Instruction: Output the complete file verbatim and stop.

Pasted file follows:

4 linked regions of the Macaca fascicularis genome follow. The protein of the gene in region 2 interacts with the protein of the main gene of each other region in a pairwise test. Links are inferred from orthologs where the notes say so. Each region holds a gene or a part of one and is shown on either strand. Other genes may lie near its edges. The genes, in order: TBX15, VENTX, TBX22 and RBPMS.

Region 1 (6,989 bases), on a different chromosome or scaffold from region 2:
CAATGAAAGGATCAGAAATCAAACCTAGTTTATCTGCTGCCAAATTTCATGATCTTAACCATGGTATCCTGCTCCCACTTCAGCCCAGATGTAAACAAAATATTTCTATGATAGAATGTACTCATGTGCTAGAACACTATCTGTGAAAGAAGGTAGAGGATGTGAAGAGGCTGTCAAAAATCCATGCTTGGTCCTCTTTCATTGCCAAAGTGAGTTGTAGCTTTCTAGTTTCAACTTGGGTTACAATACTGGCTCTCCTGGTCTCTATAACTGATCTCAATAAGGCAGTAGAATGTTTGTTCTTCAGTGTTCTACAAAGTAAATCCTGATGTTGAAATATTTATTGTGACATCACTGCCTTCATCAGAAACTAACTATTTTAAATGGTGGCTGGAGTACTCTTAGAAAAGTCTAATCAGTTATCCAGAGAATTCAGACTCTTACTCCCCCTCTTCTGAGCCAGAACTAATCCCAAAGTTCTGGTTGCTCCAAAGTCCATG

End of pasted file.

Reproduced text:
4 linked regions of the Macaca fascicularis genome follow. The protein of the gene in region 2 interacts with the protein of the main gene of each other region in a pairwise test. Links are inferred from orthologs where the notes say so. Each region holds a gene or a part of one and is shown on either strand. Other genes may lie near its edges. The genes, in order: TBX15, VENTX, TBX22 and RBPMS.

Region 1 (6,989 bases), on a different chromosome or scaffold from region 2:
CAATGAAAGGATCAGAAATCAAACCTAGTTTATCTGCTGCCAAATTTCATGATCTTAACCATGGTATCCTGCTCCCACTTCAGCCCAGATGTAAACAAAATATTTCTATGATAGAATGTACTCATGTGCTAGAACACTATCTGTGAAAGAAGGTAGAGGATGTGAAGAGGCTGTCAAAAATCCATGCTTGGTCCTCTTTCATTGCCAAAGTGAGTTGTAGCTTTCTAGTTTCAACTTGGGTTACAATACTGGCTCTCCTGGTCTCTATAACTGATCTCAATAAGGCAGTAGAATGTTTGTTCTTCAGTGTTCTACAAAGTAAATCCTGATGTTGAAATATTTATTGTGACATCACTGCCTTCATCAGAAACTAACTATTTTAAATGGTGGCTGGAGTACTCTTAGAAAAGTCTAATCAGTTATCCAGAGAATTCAGACTCTTACTCCCCCTCTTCTGAGCCAGAACTAATCCCAAAGTTCTGGTTGCTCCAAAGTCCATG